13 - 29 August 2009

Curated by David Mutch

David Sebastian Brown, Adam John Cullen, Michael Danichewski, Zoey Louise Moonbeam Dawson, David DeCarteret, Jo Duck, Charlotte Ghaie, Therese Harrison, Nils Olle Oskar Holmberg, Kirsty Hulm, Devon Lang Wilton, Bridget Radomski, Hannah Lucy Alice Schiefelbien, Phillippa Wallis + Jacob Weiss

This exhibition is staged as a retail outlet for the discontinued Polaroid line and brings into question the value of analogue technology in an age of disposable consumer culture. 1000 Polaroid images are created and offered for sale.

Slip away

In early 2008 Polaroid announced that production of its instant film would cease by the end of the year. In Last Days, with the knowledge that the Polaroid is an endangered object, we enact the frantic urgency of a ‘closing down’ sale. Here the Polaroid is available for cheap consumption; instant photos for instant consumerist satisfaction and at bargain prices! They are soon-to-be relics of an analogue past mimicking the fast pace of this digital age where images are created, consumed, conflated, and added to the pile of visual detritus. The Polaroids in Last Days partake in the devaluation of the image that has occurred since mechanical reproduction became possible, and certainly since the digital image was conceived.

Seventy years ago Benjamin spoke of the loss of the artwork’s ‘aura’ in the age of mechanical reproduction. The ‘aura’, or sense of reverence one feels when looking at an original work of art is, Benjamin argued, tied inherently to its status as an object of power. By freeing art from the aura of authenticity, and uniqueness, through mechanical reproduction, the artwork can be controlled by the masses. Benjamin anticipated, through his Marxist text, art as property of the proletariat.

Edward Land’s invention of instant photography gave birth to the Polaroid in 1932 and with the release of the Land Camera in 1947 the Polaroid became a medium of the masses and their domestic spaces. The photos of family, friends, social and home-life, which have populated the history of the Polaroid, are remembered in Last Days. Perhaps more than ever, and perhaps thanks in part to the Polaroid, images in the form of party pictures and the-morning-after Facebook photo, instantly up-loaded and tagged, now anchor our social lives.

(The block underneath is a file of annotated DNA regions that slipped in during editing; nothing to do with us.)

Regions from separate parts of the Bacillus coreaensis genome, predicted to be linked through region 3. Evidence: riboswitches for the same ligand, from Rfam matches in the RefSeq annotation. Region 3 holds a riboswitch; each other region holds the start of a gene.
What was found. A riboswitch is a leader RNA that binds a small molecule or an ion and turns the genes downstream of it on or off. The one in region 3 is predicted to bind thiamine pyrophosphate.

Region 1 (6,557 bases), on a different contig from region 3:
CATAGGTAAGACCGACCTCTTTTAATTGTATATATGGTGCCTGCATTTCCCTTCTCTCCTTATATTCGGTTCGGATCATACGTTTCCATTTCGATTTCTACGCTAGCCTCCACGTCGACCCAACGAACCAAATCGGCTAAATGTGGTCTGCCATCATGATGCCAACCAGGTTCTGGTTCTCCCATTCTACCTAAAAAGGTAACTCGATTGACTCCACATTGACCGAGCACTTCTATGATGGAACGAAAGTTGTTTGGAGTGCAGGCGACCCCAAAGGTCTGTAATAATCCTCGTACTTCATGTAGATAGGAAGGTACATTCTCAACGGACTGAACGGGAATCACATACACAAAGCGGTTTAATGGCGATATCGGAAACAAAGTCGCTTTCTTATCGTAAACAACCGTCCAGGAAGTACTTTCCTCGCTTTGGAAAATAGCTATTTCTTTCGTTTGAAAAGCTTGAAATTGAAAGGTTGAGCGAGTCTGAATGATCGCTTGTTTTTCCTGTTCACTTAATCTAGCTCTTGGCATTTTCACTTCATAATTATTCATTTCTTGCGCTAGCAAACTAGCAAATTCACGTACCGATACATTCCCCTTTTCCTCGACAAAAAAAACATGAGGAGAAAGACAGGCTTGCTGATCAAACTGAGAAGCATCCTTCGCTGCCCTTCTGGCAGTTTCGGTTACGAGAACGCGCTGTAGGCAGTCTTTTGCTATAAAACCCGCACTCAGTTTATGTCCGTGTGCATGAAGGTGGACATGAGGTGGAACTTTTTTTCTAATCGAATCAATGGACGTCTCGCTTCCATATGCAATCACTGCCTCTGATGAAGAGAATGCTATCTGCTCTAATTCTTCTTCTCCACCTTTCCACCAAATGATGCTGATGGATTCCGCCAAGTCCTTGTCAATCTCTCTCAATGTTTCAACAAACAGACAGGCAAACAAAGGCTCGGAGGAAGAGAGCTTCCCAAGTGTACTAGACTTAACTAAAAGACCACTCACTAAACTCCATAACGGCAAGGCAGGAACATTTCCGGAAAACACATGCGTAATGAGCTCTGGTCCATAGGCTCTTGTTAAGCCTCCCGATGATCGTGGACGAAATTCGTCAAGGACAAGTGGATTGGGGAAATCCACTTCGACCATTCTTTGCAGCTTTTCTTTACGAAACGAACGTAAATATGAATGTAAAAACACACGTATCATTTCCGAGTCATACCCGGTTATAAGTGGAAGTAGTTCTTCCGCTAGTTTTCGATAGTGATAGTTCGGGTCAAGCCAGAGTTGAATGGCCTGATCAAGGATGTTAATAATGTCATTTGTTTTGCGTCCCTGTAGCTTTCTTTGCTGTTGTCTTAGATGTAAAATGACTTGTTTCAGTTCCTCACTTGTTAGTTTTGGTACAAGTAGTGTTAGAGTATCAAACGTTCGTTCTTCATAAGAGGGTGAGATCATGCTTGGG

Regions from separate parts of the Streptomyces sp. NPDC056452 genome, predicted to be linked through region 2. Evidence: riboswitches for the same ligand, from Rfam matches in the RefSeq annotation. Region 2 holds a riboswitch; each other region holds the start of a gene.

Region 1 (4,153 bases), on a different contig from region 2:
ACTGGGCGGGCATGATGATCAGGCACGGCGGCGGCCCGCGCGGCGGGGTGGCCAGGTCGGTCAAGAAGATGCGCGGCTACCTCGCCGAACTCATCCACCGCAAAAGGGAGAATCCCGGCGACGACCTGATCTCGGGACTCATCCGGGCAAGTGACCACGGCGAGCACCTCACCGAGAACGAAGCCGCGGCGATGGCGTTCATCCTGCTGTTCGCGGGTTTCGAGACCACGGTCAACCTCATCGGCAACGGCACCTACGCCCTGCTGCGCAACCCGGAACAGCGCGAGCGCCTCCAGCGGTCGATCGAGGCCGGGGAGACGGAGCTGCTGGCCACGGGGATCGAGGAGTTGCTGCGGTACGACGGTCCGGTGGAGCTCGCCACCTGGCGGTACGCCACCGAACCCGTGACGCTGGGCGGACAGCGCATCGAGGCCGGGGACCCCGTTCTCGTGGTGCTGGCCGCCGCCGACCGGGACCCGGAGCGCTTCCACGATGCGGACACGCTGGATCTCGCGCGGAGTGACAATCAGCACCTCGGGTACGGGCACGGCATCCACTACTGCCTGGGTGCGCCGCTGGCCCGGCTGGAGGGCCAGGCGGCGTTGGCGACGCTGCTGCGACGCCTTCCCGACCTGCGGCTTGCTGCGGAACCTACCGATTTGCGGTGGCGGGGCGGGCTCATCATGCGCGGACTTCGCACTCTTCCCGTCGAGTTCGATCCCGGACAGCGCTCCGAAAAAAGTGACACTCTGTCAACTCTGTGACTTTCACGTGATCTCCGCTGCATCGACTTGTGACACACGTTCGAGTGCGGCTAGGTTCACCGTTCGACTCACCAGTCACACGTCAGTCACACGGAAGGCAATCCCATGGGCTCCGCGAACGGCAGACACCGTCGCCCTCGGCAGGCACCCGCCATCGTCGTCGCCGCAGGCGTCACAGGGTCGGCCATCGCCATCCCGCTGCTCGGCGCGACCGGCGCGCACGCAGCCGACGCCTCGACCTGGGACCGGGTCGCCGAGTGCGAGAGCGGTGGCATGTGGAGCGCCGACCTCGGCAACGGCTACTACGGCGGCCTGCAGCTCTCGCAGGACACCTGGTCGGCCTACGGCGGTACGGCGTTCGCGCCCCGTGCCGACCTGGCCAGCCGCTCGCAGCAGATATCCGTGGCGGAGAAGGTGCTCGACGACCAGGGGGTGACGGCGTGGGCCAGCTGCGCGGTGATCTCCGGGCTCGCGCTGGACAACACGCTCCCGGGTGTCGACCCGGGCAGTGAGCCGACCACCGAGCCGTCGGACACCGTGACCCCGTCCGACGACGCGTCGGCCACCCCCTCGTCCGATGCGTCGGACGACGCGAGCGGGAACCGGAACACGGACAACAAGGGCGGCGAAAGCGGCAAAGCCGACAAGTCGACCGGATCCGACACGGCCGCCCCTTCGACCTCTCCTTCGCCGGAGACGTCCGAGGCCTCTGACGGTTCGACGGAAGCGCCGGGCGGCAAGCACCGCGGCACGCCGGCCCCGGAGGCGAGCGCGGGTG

Of course the mechanical reproduction of the image has served capitalism as equally as it has the masses. The exhibition rehearses the linguistic and visual rhetoric of late capitalism and its marketing manoeuvres. The visual cacophony of the street invades the gallery space and upsets the conventions of the art market, replacing the expensive one-off with a cheap mass, bought like lollies for fast satisfaction.

Certainly critique of the art market’s veracious consumerism has often entered the gallery. Importantly however this exhibition draws into focus the contemporary consumption of the image, rather than simply scrutinising the commercialisation of the art object.

Polaroids however resist the contemporary visual currency. While undoubtedly mechanical, Polaroids are of course is not reproducible; a photographic anomaly in the mechanical age, and recalling the singularity of the frail daguerreotype and cyanotype of the early photographic era, the Polaroid retains the ‘aura’ of singularity. The instantaneousness and ease of digital photography has long since overshadowed the technological advances made by the Polaroid. It is the un-replicable framing of a moment, the setting of this image apart, in the otherwise routine sphere of the everyday that invests the Polaroid with wonder for us today.

The photographs in Last Days attest to the inherent intimacy of the Polaroid as a medium. This is not a camera for the grand or expansive subject. The Polaroid, at work in the everyday minutiae of existence, produces a print that sits in the hand, requires a close look and carries a distinctive and fragile materiality. The intimacy of subject is played out in the intimacy of viewing. The works in Last Days are invariably fragmentary rather than explanatory. They are images anchored in the everyday. However the artists have gleaned, from the mundane, aesthetic mementoes; some by archiving or recording the patterns of the everyday, some by casually observing happy accidents or incidental glitches, some by musing on the uncanny at the seams of the ordinary.

These works do what the Polaroid does best – they are works that speak of their medium. The Polaroid, as a photographic method, is not imbedded in a high art tradition, neither is it a mechanism of mass production; it, like the subjects it depicts here, articulates an in-between. Most compelling however is that Last Days inserts the aura of the Polaroid into the image-saturated sphere of consumerism and in doing so unsentimentally, with irony and wit, memorialises that which will die with the Polaroid instant film as it falls though the cracks of technological progression.